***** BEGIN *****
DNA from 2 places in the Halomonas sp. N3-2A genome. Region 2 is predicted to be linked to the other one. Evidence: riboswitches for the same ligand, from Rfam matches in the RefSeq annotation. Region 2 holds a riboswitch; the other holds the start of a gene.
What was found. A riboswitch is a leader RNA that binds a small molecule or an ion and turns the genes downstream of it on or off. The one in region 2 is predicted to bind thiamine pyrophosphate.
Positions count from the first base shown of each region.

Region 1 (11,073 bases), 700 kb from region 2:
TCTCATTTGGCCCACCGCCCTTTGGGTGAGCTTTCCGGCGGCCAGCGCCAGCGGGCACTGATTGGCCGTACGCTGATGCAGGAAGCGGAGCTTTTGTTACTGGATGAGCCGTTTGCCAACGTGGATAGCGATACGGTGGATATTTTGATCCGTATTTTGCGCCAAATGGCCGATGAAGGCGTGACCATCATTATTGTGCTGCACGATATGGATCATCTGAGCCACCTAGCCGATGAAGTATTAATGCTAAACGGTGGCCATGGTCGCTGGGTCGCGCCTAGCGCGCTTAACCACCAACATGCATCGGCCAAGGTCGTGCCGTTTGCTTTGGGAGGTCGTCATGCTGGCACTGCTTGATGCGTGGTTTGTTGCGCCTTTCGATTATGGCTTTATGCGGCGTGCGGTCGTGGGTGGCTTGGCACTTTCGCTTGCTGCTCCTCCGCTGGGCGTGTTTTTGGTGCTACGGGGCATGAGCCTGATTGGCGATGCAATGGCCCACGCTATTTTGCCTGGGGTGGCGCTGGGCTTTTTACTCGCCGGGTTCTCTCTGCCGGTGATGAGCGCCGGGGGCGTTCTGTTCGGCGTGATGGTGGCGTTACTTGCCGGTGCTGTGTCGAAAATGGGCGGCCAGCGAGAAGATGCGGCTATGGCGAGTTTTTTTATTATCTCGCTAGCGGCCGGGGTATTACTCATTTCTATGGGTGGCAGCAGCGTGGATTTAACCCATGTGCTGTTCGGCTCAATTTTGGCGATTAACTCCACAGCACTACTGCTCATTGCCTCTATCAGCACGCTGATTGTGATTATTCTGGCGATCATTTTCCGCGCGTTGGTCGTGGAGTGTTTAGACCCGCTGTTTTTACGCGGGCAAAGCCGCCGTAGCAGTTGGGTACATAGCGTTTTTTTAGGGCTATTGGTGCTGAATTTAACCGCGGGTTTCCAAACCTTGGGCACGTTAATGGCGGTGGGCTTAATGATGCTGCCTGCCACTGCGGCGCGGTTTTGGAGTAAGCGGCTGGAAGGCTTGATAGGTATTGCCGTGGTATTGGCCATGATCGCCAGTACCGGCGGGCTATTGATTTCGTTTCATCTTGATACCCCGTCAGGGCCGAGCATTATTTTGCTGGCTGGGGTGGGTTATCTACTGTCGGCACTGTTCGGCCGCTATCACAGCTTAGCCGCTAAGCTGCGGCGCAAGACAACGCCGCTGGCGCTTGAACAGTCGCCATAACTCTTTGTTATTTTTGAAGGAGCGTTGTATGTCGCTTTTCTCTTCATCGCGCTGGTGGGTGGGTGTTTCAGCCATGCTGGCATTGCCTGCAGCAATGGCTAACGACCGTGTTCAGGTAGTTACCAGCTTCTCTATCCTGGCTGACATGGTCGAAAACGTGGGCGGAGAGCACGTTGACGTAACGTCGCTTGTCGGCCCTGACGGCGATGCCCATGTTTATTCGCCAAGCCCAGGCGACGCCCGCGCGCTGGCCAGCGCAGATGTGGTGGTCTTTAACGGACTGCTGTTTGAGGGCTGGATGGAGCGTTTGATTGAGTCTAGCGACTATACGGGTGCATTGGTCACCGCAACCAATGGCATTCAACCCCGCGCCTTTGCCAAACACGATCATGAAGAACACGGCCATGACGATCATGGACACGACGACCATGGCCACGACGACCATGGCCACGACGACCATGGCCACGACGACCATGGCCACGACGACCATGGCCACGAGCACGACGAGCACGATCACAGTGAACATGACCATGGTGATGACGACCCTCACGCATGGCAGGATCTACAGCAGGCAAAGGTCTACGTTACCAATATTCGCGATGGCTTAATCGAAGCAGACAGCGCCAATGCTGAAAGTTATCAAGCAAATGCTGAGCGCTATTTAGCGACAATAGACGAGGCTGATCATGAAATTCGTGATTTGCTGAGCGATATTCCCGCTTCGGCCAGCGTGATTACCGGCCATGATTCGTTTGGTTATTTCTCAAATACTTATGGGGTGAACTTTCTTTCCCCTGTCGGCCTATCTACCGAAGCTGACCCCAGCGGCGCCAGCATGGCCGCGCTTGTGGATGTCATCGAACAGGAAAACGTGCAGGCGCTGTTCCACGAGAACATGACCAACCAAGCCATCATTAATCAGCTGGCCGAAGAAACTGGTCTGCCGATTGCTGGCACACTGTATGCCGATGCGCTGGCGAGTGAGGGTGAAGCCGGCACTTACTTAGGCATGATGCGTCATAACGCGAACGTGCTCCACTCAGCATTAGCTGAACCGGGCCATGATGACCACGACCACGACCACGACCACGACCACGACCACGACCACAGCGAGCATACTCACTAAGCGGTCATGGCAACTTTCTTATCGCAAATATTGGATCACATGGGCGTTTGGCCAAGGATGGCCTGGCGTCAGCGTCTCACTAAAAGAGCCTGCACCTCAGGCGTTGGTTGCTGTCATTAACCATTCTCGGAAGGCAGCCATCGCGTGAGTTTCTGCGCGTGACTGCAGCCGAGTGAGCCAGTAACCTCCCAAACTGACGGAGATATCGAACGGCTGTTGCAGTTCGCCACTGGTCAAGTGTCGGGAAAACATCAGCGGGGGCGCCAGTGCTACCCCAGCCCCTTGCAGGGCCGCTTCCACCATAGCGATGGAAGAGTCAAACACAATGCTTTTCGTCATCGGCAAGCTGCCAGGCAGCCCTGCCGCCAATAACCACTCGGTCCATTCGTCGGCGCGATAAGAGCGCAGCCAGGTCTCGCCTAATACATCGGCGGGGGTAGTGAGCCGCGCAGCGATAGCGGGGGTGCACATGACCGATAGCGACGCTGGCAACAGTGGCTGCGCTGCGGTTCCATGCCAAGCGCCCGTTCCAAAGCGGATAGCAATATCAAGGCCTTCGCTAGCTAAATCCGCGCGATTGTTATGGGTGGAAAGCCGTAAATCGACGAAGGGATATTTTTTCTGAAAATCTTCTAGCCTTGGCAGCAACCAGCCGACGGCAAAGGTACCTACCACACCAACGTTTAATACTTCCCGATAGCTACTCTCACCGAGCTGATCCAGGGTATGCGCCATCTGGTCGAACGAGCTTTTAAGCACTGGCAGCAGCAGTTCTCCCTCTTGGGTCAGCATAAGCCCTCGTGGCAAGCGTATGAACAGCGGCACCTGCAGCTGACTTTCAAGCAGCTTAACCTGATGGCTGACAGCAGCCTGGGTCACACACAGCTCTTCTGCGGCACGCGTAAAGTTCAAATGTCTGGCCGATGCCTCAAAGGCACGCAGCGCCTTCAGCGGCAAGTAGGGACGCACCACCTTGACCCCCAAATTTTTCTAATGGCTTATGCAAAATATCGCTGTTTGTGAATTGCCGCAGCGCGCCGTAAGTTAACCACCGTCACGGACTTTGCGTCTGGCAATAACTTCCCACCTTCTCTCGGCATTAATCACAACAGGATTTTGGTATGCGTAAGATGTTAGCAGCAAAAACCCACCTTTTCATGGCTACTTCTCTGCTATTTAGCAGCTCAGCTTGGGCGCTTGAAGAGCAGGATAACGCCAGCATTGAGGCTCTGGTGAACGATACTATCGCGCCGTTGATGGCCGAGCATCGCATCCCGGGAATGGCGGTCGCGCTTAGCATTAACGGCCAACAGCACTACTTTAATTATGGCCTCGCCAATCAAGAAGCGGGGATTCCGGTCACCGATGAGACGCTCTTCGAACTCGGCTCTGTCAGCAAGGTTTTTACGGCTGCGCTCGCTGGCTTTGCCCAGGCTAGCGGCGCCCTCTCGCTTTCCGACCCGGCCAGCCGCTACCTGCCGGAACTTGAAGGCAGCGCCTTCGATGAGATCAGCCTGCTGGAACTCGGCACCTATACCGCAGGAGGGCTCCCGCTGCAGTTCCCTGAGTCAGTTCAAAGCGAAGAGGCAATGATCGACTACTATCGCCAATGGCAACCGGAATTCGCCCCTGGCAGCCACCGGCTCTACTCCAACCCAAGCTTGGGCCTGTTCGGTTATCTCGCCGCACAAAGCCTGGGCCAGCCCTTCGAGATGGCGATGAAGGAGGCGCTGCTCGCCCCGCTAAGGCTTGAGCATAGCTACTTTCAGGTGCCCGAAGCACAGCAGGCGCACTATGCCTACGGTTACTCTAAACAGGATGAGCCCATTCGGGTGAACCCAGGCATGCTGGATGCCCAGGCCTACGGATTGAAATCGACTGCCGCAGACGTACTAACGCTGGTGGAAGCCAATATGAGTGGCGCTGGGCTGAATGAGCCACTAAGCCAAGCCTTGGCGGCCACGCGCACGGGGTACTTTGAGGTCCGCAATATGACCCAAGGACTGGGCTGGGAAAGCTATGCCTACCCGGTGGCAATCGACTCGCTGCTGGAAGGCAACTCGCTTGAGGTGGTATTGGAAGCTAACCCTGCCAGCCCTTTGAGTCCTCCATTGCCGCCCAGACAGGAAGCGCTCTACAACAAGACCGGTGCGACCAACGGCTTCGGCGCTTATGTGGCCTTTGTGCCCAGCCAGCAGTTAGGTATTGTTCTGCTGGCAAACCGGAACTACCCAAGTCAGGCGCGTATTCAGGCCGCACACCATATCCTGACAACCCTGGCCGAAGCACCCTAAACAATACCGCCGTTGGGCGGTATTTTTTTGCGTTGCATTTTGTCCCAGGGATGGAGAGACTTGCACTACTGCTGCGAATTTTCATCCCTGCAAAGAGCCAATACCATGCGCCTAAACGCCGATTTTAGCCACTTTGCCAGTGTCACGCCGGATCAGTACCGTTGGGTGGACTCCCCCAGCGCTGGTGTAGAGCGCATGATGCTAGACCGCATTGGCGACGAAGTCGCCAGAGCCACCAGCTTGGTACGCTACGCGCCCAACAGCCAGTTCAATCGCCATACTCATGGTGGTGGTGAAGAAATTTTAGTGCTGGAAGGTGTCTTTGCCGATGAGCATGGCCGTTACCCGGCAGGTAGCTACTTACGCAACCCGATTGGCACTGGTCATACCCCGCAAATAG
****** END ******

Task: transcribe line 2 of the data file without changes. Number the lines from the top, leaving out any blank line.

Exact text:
What was found. A riboswitch is a leader RNA that binds a small molecule or an ion and turns the genes downstream of it on or off. The one in region 2 is predicted to bind thiamine pyrophosphate.